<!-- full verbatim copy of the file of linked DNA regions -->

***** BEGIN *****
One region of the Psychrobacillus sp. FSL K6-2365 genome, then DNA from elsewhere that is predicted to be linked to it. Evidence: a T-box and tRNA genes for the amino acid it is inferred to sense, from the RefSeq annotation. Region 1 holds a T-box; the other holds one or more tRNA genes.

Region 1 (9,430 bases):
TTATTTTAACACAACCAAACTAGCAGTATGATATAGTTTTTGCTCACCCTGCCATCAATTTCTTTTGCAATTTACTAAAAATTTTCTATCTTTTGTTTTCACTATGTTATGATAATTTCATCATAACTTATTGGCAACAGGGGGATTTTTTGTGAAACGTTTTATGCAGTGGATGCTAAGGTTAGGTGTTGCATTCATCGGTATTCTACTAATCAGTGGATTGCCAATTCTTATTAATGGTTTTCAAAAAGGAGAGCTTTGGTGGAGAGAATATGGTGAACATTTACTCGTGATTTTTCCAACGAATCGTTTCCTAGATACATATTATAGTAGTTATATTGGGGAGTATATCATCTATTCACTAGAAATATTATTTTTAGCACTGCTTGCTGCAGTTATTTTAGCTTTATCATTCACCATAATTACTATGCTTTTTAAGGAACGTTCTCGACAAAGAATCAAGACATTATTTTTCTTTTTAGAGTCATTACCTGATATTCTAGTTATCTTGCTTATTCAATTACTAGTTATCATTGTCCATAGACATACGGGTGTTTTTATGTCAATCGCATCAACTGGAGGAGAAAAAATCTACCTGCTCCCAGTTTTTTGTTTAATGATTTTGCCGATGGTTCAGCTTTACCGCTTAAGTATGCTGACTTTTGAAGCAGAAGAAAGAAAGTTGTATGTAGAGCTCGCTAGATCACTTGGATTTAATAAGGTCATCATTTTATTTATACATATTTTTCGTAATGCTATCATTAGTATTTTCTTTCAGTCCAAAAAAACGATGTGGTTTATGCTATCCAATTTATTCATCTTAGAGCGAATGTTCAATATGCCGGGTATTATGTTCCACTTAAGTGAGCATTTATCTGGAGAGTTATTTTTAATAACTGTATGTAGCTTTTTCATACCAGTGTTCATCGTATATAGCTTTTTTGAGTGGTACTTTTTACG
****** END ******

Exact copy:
One region of the Psychrobacillus sp. FSL K6-2365 genome, then DNA from elsewhere that is predicted to be linked to it. Evidence: a T-box and tRNA genes for the amino acid it is inferred to sense, from the RefSeq annotation. Region 1 holds a T-box; the other holds one or more tRNA genes.

Region 1 (9,430 bases):
TTATTTTAACACAACCAAACTAGCAGTATGATATAGTTTTTGCTCACCCTGCCATCAATTTCTTTTGCAATTTACTAAAAATTTTCTATCTTTTGTTTTCACTATGTTATGATAATTTCATCATAACTTATTGGCAACAGGGGGATTTTTTGTGAAACGTTTTATGCAGTGGATGCTAAGGTTAGGTGTTGCATTCATCGGTATTCTACTAATCAGTGGATTGCCAATTCTTATTAATGGTTTTCAAAAAGGAGAGCTTTGGTGGAGAGAATATGGTGAACATTTACTCGTGATTTTTCCAACGAATCGTTTCCTAGATACATATTATAGTAGTTATATTGGGGAGTATATCATCTATTCACTAGAAATATTATTTTTAGCACTGCTTGCTGCAGTTATTTTAGCTTTATCATTCACCATAATTACTATGCTTTTTAAGGAACGTTCTCGACAAAGAATCAAGACATTATTTTTCTTTTTAGAGTCATTACCTGATATTCTAGTTATCTTGCTTATTCAATTACTAGTTATCATTGTCCATAGACATACGGGTGTTTTTATGTCAATCGCATCAACTGGAGGAGAAAAAATCTACCTGCTCCCAGTTTTTTGTTTAATGATTTTGCCGATGGTTCAGCTTTACCGCTTAAGTATGCTGACTTTTGAAGCAGAAGAAAGAAAGTTGTATGTAGAGCTCGCTAGATCACTTGGATTTAATAAGGTCATCATTTTATTTATACATATTTTTCGTAATGCTATCATTAGTATTTTCTTTCAGTCCAAAAAAACGATGTGGTTTATGCTATCCAATTTATTCATCTTAGAGCGAATGTTCAATATGCCGGGTATTATGTTCCACTTAAGTGAGCATTTATCTGGAGAGTTATTTTTAATAACTGTATGTAGCTTTTTCATACCAGTGTTCATCGTATATAGCTTTTTTGAGTGGTACTTTTTACG